Stories | August 13, 2018

How window-shopping can bust your budget

Just browsing? Believe it or not, this can still be hard on the wallet, says Garrett Meccariello.

Whether you’re a casual shopper or a shopaholic, it’s likely that you enjoy shopping. Buying things can be really pleasurable and make us feel happy. But achieving this satisfaction is harder if you don’t have the money.

Rather than choosing to go into debt by purchasing unnecessary items, some people may window-shop as an alternative to actually buying something.

Window-shopping involves browsing in store or online, without the intent to purchase. And as more people shop online, window-shopping has gone digital – with resulting effects that can actually be worse. In stores, it can be easy to simply walk out and go somewhere else, but those online ads and websites can sit in front of us until our device’s battery dies.

Window shopping can actually encourage people to commit to purchases in the future. So much for the original good intention – to browse without spending more money.

Attached to our “options”
The root of the problem lies with what psychologists call option attachment: an unpleasant feeling that can result when a person compares one potential purchase to another, and has to put one of the items back on the shelf after it was already in the trolley. This feeling of “almost owning” an item can lead to trouble down the road.

One of the main reasons that option attachment is such a strong force is another psychological theory called the endowment effect. The endowment effect states that when we have something, we value it more than when we didn’t. This can be by almost twice as much in some cases.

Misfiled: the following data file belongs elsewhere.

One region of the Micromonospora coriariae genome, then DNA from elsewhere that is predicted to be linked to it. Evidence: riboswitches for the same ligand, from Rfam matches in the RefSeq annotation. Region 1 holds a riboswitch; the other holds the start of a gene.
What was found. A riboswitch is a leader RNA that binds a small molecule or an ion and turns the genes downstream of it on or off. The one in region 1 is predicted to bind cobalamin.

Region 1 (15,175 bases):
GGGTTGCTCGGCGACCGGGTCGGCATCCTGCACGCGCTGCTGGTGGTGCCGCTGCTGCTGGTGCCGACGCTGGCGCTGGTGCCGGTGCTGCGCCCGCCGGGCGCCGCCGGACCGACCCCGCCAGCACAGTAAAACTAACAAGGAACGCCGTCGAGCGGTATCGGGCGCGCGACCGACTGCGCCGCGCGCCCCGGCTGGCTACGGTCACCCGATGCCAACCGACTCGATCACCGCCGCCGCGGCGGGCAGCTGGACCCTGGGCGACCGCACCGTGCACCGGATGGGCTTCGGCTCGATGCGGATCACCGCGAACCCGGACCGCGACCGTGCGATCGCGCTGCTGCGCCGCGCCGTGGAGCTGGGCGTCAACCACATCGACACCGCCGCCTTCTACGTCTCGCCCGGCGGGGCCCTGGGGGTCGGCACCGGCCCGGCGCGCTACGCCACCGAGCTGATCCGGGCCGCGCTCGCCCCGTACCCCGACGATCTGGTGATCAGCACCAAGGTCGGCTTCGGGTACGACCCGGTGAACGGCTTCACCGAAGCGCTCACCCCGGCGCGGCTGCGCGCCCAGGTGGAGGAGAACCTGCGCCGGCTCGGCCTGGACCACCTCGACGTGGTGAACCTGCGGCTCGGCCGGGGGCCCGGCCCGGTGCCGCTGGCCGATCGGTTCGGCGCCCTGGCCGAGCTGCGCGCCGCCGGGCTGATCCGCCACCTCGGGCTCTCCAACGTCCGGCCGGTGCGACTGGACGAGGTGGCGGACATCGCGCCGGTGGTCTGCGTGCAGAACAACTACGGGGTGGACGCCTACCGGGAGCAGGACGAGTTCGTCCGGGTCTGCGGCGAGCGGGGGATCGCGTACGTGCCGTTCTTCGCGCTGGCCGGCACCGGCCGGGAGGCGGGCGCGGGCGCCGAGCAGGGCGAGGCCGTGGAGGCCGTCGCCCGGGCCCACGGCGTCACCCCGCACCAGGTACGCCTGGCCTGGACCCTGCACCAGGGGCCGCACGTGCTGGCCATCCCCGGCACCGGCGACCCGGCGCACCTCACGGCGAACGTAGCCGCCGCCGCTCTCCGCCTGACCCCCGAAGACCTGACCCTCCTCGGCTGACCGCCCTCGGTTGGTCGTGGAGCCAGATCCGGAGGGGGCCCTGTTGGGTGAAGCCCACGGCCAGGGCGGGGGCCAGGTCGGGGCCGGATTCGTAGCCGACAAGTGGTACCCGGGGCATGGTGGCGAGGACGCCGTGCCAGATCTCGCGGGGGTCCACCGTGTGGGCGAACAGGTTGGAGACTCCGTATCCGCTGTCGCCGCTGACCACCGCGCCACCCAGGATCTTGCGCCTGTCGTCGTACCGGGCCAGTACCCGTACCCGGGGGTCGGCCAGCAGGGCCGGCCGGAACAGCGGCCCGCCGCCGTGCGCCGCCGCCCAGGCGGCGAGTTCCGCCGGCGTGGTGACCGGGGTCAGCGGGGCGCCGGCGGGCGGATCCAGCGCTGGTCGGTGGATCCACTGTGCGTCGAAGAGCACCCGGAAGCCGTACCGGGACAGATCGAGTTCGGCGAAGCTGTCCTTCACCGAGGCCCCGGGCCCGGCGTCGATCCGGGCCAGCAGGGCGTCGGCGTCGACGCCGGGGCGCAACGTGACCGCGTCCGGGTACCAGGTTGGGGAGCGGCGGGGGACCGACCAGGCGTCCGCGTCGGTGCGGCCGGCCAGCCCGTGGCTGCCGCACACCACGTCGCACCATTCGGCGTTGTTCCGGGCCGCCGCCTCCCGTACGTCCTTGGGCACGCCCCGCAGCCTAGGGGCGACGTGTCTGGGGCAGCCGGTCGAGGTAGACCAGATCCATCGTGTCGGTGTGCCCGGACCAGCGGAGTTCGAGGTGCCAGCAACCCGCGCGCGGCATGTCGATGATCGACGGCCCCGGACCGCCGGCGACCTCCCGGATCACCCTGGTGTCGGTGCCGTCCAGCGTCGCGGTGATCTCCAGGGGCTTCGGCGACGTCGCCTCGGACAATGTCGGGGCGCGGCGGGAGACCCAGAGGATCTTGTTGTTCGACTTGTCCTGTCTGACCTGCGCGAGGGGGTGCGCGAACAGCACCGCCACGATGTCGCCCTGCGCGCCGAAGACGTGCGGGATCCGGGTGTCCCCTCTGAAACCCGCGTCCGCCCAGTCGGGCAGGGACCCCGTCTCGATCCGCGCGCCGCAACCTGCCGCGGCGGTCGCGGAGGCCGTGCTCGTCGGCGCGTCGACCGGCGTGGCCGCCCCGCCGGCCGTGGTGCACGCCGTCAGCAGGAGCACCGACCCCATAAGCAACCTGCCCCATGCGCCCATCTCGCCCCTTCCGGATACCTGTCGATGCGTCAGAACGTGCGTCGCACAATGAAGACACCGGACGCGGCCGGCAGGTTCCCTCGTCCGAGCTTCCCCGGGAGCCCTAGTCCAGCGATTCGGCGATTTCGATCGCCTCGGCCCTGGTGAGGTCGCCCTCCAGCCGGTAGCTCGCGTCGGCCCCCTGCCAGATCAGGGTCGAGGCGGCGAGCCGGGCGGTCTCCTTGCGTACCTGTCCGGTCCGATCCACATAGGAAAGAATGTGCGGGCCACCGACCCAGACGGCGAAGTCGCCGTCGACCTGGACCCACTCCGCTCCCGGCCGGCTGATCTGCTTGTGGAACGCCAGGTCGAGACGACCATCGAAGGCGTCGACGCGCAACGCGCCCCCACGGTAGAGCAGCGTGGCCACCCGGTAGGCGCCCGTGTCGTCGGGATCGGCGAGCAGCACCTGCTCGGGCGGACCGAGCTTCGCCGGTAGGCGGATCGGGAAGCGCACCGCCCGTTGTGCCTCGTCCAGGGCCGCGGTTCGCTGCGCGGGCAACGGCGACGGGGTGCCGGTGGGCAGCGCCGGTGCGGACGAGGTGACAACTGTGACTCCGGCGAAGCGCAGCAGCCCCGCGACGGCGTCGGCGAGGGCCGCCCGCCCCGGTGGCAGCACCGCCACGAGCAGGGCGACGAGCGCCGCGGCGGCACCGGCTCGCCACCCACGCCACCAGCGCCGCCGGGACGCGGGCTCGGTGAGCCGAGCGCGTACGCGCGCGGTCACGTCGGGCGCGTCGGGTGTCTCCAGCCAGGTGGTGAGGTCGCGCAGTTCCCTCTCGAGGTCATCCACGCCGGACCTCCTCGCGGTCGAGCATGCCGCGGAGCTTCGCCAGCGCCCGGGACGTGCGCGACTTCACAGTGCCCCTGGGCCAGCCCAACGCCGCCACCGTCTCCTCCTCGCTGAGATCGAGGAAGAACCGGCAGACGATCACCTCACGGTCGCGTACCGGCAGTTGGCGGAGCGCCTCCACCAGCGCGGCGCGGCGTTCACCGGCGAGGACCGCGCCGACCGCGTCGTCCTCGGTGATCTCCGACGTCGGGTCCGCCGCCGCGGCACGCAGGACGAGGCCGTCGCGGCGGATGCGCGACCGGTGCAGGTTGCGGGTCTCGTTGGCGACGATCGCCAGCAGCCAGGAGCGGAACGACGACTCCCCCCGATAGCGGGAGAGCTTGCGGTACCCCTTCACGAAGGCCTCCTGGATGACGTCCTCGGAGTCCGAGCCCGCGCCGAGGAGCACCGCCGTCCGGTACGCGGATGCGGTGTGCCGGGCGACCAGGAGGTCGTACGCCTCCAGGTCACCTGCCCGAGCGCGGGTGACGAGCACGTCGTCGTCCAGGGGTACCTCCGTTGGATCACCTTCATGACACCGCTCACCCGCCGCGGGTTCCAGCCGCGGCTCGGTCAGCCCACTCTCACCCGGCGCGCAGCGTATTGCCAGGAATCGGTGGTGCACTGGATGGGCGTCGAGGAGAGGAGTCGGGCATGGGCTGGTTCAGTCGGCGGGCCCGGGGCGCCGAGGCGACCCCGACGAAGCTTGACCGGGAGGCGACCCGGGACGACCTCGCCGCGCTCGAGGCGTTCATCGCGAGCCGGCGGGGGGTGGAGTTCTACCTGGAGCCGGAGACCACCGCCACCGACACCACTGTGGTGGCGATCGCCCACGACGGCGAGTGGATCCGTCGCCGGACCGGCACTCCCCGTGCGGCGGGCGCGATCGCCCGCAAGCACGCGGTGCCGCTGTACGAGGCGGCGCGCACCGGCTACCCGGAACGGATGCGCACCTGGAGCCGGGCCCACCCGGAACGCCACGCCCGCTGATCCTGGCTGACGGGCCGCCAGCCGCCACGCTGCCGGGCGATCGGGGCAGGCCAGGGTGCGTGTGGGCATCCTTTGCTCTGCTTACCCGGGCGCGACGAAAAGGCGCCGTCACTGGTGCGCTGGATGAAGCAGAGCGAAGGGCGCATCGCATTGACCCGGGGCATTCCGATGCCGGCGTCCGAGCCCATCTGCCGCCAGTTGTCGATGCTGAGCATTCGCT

Coupling this with the idea that we hate to lose things we have, we typically overvalue items that we browse in store or online due to the emotional “connections” that we formed with them while shopping.

Possessed by our desires
Our natural desire is to avoid the unpleasant feeling of losing an item from our “possession”, regardless of whether we have actually purchased it or not. A future purchase may not help our long-term financial goals, but it satisfies the desire to own the item.

This may seem surprising. It does not make obvious sense that thinking about an item while shopping could create a sense of ownership similar to buying that item.

We typically overvalue items that we browse in store or online due to the emotional “connections” that we formed.

But the human brain has been described as still in beta testing, meaning that it is still in development, and therefore not quite perfect. So these feelings of ownership arise because of a range of systematic biases, including option attachment.

How to buy only what you need
When window-shopping, the brain can be in a “hot state”. This means that shoppers will think more about what they want in the moment than what may be best for them financially long term.

In this way, just popping in for a look often leads to a “hot” choice sparked by desires which are later regretted, instead of being a well thought-out decision. Luckily, there are ways to avoid some of these temptations: we can do things that reprogram our brains away from forming attachments to items we don’t really need.

One simple way to avoid a “hot” state while window-shopping is to get out of the situation – it is only too easy to become attached to an item seen while browsing the offers. Instead of window-shopping, why not go for a run or spend time with family instead? This will increase the levels of satisfaction hormones in the brain.

Staying cool in the moment
Any activity that distracts us from momentary urges can be helpful. Inserting a cool-down time into the decision-making process, slowing down how we choose, can also help shoppers avoid unnecessary purchases driven by option attachment. Those looking to “cool down” might increase their personal happiness levels, simply by avoiding regrets.

And a quick dose of happiness can in itself reduce the urge to purchase, while the brain moves from a hot browsing state to a “cold” version with a longer-term focus.

The road to better financial decisions is a long one, but by strategically avoiding moments when we can act without thinking, we can take a step in the right direction. And this can also help us save for the things we do really need. It might be as simple as going for a run: a choice that can stop us wasting money on clothes we won’t wear in a year.

eZonomics team
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